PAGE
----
On 31 May 1992, the Bosnian Serb authorities in Prijedor, a town in north western Bosnia and Herzegovina, issued a decree for all non-Serbs to mark their houses with white flags or sheets and to wear a white armband if they were to leave their houses. This was the first day of a campaign of extermination that resulted in executions, concentration camps, mass rapes and the ultimate removal of more than 94% of Bosnian Muslims and Bosnian Croats from the territory of the Prijedor municipality.
This was the first time since the 1939 Nazi decree for Polish Jews to wear white armbands with the blue Star of David that members of an ethnic or religious group were to be marked for extermination in this way.
Members of the European Commission Monitoring Mission testified that while visiting a mixed Serb/Muslim village as late as August 1992 they saw that the Muslim houses were marked with white flags in order to distinguish them from the Serb houses. The campaign of persecution of non-Serbs that ensued was judged by the International Criminal Tribunal for the Former Yugoslavia to amount to actus reus of genocide.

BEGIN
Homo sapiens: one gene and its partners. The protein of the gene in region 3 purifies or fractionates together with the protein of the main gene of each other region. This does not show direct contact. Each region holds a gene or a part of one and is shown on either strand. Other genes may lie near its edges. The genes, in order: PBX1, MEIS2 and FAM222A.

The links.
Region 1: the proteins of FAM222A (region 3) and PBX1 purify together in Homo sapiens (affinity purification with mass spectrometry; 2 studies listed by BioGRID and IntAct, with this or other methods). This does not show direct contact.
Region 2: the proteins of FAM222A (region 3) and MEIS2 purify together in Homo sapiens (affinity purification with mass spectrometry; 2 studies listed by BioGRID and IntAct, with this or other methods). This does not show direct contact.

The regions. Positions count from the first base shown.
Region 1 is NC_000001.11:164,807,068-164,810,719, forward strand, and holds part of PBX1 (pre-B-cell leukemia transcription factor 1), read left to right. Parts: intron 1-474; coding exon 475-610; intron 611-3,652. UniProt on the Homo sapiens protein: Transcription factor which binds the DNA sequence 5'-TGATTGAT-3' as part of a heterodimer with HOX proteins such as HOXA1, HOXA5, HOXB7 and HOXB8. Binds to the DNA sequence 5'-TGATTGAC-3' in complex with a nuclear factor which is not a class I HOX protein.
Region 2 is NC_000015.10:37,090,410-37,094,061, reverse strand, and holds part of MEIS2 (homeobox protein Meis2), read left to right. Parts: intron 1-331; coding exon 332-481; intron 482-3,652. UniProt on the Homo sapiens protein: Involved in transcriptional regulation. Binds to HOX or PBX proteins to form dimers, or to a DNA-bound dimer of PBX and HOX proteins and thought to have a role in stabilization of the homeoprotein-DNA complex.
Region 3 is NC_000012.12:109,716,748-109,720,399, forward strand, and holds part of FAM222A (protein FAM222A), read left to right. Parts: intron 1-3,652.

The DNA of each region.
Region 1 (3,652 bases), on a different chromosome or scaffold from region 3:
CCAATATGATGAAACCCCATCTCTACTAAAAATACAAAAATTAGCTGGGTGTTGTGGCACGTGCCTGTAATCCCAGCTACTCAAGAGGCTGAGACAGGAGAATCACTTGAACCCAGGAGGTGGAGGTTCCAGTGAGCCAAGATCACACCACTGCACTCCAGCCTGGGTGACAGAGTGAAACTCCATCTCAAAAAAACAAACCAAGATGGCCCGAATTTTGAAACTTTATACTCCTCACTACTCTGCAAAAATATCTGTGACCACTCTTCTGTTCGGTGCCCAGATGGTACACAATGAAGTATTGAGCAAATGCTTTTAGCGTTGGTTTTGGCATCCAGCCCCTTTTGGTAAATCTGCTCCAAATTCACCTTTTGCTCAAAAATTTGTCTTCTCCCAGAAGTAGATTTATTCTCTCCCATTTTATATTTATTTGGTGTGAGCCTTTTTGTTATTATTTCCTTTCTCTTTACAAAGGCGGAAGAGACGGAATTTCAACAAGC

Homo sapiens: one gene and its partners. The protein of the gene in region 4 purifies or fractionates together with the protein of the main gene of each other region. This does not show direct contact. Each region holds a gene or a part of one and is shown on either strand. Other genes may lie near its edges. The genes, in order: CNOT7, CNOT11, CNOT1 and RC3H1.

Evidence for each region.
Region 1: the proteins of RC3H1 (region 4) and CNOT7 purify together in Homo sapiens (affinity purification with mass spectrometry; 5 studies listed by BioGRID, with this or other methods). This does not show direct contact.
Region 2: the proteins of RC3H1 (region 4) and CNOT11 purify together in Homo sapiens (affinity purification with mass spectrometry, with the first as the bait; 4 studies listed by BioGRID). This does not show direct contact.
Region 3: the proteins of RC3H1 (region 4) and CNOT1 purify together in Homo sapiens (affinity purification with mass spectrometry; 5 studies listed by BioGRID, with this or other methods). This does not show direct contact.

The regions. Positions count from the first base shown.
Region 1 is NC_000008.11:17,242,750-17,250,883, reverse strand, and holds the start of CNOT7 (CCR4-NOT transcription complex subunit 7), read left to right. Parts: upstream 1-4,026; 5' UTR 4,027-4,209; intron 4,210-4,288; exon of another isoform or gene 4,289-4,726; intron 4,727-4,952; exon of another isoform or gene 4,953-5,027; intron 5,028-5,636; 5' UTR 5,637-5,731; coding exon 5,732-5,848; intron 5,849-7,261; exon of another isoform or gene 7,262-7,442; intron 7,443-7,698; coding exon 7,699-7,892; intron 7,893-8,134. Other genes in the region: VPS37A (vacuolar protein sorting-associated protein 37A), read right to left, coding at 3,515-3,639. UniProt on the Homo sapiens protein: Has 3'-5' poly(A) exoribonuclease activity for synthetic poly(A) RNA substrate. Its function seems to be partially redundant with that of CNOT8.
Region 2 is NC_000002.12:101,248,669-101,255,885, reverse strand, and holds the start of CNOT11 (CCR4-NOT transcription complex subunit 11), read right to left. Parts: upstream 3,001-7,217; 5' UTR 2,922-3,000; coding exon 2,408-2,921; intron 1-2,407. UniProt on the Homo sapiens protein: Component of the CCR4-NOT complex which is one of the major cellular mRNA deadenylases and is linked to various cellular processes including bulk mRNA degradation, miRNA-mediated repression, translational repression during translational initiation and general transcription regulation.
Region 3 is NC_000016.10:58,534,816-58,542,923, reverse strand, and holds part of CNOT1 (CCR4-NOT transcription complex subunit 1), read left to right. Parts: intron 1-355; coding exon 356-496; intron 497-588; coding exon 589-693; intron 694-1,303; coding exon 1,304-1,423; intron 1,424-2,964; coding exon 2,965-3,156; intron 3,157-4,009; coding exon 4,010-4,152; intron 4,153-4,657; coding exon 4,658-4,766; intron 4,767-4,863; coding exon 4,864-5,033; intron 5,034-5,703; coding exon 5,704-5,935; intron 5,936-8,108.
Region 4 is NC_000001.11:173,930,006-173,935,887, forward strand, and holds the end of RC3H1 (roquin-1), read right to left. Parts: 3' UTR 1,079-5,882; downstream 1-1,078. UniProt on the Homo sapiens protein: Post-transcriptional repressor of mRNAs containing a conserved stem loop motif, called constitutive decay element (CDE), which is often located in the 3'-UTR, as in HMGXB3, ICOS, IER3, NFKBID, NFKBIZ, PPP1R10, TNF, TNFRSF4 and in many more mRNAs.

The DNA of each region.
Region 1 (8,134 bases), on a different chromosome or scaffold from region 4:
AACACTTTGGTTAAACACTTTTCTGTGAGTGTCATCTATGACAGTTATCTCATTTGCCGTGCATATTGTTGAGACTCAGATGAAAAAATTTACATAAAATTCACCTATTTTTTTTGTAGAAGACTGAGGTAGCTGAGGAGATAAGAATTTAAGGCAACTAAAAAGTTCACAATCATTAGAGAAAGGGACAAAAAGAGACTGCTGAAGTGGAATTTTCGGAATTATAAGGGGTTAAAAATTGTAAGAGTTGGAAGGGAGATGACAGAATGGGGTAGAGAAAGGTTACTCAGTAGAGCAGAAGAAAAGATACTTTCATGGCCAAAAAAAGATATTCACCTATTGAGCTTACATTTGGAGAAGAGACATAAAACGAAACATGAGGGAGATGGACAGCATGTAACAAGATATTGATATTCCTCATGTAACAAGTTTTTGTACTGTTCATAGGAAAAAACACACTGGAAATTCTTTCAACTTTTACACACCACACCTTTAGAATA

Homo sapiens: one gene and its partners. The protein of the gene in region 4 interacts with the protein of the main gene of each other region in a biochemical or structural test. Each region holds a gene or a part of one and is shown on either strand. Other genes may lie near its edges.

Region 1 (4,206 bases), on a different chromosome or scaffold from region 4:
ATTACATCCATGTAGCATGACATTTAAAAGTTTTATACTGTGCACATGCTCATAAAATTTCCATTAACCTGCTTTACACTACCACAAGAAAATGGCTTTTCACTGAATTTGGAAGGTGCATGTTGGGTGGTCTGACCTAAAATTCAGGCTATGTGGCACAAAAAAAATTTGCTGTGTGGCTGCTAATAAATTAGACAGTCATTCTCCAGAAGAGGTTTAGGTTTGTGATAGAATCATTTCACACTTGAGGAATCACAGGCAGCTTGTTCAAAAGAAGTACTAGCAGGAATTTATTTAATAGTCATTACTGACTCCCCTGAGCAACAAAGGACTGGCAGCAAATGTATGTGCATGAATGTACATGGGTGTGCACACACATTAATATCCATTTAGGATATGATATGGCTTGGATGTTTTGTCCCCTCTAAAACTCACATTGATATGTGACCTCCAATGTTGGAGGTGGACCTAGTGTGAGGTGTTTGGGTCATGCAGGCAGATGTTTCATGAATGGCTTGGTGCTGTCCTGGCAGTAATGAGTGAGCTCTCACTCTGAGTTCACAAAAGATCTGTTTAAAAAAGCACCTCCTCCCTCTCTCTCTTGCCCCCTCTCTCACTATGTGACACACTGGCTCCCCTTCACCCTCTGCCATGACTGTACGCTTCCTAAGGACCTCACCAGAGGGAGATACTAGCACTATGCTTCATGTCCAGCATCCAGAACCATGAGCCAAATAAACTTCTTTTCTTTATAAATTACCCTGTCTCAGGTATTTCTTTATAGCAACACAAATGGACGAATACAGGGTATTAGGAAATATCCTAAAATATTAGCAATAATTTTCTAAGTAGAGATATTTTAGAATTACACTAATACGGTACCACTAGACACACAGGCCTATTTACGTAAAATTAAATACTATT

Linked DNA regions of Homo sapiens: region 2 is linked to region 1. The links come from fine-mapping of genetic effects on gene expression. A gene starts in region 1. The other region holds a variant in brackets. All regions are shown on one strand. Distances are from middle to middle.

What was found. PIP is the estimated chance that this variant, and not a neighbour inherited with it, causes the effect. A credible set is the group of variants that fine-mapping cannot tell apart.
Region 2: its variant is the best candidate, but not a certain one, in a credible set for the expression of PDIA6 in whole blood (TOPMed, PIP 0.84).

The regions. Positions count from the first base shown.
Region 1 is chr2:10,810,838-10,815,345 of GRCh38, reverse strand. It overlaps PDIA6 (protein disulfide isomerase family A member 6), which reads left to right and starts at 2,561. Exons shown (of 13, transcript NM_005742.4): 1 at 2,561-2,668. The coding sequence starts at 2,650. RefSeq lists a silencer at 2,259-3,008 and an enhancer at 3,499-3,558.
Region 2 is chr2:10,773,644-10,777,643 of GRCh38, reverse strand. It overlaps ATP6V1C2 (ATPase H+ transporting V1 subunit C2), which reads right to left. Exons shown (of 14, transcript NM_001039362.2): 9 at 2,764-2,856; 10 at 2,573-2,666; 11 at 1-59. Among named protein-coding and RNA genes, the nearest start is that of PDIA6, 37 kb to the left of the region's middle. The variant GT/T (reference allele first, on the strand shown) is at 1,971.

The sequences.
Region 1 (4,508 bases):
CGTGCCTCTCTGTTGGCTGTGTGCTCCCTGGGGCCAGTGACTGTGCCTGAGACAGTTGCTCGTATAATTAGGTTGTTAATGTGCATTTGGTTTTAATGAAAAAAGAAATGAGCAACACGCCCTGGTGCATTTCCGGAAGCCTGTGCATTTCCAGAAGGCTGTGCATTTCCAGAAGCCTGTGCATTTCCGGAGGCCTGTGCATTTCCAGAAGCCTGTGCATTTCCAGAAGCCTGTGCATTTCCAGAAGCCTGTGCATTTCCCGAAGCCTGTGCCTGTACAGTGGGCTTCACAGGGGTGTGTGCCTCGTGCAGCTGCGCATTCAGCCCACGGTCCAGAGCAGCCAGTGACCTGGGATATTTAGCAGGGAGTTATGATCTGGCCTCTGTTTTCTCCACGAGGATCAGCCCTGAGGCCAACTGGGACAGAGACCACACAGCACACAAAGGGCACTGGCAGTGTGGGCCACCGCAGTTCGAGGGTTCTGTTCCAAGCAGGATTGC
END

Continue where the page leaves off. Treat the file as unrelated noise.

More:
Thousands of people were killed, detained, tortured, deported or raped and the community that was known as Prijedor was changed forever.
Bosnia and Herzgovina is today a country that functions on the basis of a peace agreement signed in 1995 which left Priejdor in the hands of Bosnian Serbs.
Victims of the genocidal campaign carried out in Prijedor have not received any acknowledgement of their suffering from the municipal authorities to this day. The mayor Marko Pavic and the local government refuse to publicly acknowledge any of the crimes committed in Prijedor, despite numerous judgments of international and local courts. Memorials honoring victims of this campaign have been forbidden and access to sites of their suffering denied by the likes of ArcelorMIttal, a company that now owns the site of the former concentration camp in Omarska.
We invite you to show your solidarity with victims of mass atrocities committed in Prijedor and around the world on 31 May by wearing a white armband or placing a white sheet or flag on your window.
This action is intended to raise awareness of the struggle for acknowledgement of millions who suffered injustice and harm. From Prijedor to Johannesburg, from Jakarta to Lima, let’s make this a day to raise our voices against the denial of truth about past atrocities. On 31 May, let’s be the voices of countless victims who were targeted for their race, ethnicity or political beliefs.